Several days ago, when speaking of the death of an NFL player and his Uber driver, both of whom were apparently killed in Indianapolis by a multiply deported illegal alien driving drunk with no license, I mentioned that Rep. Todd Rokita (R-Ind.) has introduced a bill to do something about sanctuary jurisdictions and police agencies that refuse to honor immigration detainers — both of which were relevant to the deaths.
Rep. Rokita's bill, HR 4915, the "Stopping Lawless Actions of Politicians (SLAP) Act of 2018", has two main thrusts:
- To establish penalties for politicians and law enforcement leaders who enact rules or policies that require police and jails to release illegal aliens despite the filing of a detainer by Immigration and Customs Enforcement (ICE), and
- To provide legal protection in the form of immunities to law enforcement and correctional agencies that honor the detainers, so that they cannot be sued for following this course.
The bill achieves its goal where the second matter — protecting law enforcement agencies from lawsuits designed to frustrate cooperation with immigration authorities — is concerned, because it states that when honoring such detainers, law enforcement officers are acting as federal immigration agents and therefore entitled to the same qualified immunities.
However, the bill fails to reach the goal line where the critically important first matter — establishing penalties for sanctuary leaders — is concerned because of a flaw in the way it was drafted. It proposes to create a new provision in the federal criminal code that would read as follows:
Whoever, being a State or local official having custody of an individual, knowingly releases an alien subject to a detainer issued pursuant to section 287(d)(1) of the Immigration and Nationality Act (8 U.S.C. 1357(d)(1)), shall be fined under this title or imprisoned not more than five years, or both.
Apparently whoever drafted the language of the bill didn't look closely enough at exactly what Section 287(d)(1) currently says:
(d) Detainer of aliens for violation of controlled substances laws. In the case of an alien who is arrested by a Federal, State, or local law enforcement official for a violation of any law relating to controlled substances, if the official (or another official)—
(1) has reason to believe that the alien may not have been lawfully admitted to the United States or otherwise is not lawfully present in the United States .... [Emphasis in original.]
The language is crystal clear: It only relates to detainers filed against aliens who have violated narcotics laws, and therefore would not punish sanctuary leaders if the detainer that wasn't honored related to anything else, including, notably, crimes such as murder, sexual assault, child pornography, or other heinous crimes.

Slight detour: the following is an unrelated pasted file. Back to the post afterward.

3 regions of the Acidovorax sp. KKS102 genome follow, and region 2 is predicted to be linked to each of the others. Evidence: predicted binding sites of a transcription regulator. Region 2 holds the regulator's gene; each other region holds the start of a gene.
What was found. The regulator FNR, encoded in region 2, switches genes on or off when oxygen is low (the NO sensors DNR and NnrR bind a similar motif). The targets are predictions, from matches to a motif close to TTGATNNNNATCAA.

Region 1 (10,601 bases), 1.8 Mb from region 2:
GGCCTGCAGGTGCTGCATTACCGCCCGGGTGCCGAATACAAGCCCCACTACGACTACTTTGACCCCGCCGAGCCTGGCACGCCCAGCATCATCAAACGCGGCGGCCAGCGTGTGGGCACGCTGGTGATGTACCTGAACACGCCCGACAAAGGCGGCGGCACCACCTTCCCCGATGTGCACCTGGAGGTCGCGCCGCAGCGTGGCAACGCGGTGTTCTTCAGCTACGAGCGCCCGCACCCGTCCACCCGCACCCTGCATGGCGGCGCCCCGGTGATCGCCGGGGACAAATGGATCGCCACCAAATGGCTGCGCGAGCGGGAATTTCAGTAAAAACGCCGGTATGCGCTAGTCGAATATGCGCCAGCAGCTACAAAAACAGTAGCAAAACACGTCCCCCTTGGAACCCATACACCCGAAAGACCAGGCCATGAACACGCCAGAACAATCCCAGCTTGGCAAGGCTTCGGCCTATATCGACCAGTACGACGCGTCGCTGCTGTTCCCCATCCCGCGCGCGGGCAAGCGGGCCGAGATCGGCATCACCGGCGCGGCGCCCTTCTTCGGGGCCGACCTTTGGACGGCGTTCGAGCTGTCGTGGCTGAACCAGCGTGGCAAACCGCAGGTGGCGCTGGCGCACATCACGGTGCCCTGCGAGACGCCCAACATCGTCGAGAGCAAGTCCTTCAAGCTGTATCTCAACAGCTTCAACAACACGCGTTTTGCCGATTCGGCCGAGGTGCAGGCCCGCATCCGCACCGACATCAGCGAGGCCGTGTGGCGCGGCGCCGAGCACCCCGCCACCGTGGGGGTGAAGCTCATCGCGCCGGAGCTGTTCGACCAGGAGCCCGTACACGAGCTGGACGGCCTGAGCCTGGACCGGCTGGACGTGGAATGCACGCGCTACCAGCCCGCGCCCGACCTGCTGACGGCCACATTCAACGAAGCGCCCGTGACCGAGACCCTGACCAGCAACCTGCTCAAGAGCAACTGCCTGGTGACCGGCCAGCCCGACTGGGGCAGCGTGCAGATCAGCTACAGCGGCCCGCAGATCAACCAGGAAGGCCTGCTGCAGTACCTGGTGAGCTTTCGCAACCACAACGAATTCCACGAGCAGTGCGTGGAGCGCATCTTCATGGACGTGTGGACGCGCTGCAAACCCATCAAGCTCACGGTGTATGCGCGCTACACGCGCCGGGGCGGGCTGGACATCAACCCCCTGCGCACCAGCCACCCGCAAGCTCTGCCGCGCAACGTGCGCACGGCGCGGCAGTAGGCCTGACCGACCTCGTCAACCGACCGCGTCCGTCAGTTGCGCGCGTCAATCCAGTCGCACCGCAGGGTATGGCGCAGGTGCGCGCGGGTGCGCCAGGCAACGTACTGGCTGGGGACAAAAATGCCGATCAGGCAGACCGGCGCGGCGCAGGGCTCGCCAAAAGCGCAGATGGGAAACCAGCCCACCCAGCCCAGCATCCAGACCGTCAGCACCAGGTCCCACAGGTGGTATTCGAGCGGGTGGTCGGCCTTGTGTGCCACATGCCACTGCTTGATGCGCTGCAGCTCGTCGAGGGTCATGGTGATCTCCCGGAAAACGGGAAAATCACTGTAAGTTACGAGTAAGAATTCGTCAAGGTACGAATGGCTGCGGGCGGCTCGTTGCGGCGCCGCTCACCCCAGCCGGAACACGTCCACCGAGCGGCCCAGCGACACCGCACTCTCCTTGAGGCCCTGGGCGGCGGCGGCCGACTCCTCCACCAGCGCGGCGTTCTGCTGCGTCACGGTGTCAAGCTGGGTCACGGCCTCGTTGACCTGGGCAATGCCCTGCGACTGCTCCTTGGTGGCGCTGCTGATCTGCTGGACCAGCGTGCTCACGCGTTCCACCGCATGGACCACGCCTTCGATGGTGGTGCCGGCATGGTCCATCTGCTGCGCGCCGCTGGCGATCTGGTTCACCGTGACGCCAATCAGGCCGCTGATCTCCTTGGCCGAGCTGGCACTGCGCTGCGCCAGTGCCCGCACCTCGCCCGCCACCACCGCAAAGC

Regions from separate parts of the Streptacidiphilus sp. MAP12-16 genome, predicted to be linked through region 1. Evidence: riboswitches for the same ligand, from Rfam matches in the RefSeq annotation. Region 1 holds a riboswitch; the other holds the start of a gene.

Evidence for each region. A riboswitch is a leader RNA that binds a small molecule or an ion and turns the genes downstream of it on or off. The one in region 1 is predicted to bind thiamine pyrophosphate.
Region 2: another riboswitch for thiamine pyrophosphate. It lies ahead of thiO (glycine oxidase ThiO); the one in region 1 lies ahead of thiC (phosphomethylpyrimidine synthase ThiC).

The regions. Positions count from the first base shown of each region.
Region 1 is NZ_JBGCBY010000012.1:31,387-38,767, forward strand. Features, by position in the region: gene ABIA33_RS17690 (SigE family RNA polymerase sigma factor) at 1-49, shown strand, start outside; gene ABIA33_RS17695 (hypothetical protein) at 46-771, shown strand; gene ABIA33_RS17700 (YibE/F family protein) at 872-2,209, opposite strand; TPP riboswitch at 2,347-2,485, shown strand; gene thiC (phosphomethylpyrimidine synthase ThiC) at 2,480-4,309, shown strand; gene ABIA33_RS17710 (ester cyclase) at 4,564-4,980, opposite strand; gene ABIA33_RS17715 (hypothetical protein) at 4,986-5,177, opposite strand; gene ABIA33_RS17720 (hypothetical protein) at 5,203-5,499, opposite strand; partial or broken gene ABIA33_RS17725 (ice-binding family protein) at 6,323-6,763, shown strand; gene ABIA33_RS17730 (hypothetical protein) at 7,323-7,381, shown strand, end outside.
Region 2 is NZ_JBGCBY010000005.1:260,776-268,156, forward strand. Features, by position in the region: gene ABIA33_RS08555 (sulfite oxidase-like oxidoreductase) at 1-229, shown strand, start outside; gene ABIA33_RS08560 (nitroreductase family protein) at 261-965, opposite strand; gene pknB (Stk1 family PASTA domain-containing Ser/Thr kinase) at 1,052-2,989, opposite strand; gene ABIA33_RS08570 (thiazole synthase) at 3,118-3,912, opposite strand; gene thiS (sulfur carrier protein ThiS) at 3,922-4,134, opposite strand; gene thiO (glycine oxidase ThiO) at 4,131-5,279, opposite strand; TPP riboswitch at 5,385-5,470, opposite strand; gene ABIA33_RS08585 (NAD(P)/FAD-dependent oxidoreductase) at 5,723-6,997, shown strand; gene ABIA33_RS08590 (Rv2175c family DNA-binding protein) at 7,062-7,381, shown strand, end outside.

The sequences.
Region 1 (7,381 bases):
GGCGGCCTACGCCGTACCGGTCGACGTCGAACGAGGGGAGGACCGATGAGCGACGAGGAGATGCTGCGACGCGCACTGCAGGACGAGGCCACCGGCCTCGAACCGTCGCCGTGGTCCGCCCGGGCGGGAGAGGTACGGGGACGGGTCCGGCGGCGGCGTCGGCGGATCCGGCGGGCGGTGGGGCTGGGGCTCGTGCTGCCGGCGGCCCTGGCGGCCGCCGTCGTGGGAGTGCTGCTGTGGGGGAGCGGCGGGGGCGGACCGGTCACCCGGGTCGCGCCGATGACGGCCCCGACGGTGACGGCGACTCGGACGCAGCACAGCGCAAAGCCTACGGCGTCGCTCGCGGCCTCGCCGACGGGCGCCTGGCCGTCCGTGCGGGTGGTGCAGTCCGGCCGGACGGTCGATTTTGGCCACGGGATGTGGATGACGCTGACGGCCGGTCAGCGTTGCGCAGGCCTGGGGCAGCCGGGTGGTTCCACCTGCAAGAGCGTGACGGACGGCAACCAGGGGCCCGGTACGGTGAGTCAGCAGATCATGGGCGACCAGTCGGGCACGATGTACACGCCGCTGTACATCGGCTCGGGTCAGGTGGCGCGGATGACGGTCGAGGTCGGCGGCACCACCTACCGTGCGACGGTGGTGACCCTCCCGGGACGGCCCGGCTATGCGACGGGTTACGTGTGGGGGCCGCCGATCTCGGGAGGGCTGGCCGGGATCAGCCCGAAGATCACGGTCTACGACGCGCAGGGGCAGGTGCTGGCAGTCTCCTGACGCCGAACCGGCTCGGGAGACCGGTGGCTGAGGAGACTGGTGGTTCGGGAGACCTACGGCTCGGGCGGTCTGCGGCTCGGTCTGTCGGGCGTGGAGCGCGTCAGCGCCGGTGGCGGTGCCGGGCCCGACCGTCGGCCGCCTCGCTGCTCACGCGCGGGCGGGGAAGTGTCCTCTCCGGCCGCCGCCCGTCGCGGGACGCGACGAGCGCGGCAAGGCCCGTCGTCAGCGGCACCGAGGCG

Understanding why Section 287(d)(1) reads the way it does requires a step back in time, when virtually all law enforcement organizations honored immigration detainers. The problem then was that, because of a serious lack of human resources, agents of the Immigration and Naturalization Service's Investigations and Deportation Divisions sometimes didn't file detainers, because they knew— especially if the law enforcement organization was geographically remote — that they would unlikely be able to respond in a timely fashion. As I have mentioned repeatedly, there was a time when there were significantly fewer than 1,000 investigative agents available to conduct their work for the entire United States.
Thus, while detainers were routinely filed for serious offenders, among those who fell through the cracks were second-tier drug offenders. This so angered police and sheriffs offices that they lobbied Congress — successfully, as evidenced by the very existence of the section in question — to require INS agents to respond by filing a detainer if the arresting police agency requested it.
Move forward a few decades, and we now have substantially more agents and officers in ICE, the successor agency that's responsible for what used to be INS's investigative and deportation functions. Sadly, though, we now also have police and sheriff's departments, and even some correctional agencies, that decline to honor immigration detainers.
Although Rep. Rokita gets high marks for wanting to reverse that unwholesome trend, his bill will fail in punishing pro-sanctuary politicians except in the limited situation where detainers filed in narcotics cases are concerned. This is easily rectified.
The way to fix the unacceptably delimiting flaw is to add one more section to the representative's bill, which amends the existing language of INA Sec. 287(d)(1) so as to strike the phrase "for violation of controlled substance laws" contained in the header in bold text, and do the same for the similar phrase "relating to controlled substances" contained in the substantive portion of the follow-on sentence.
Simple enough. But until that happens, this bill just won't reach the goal line.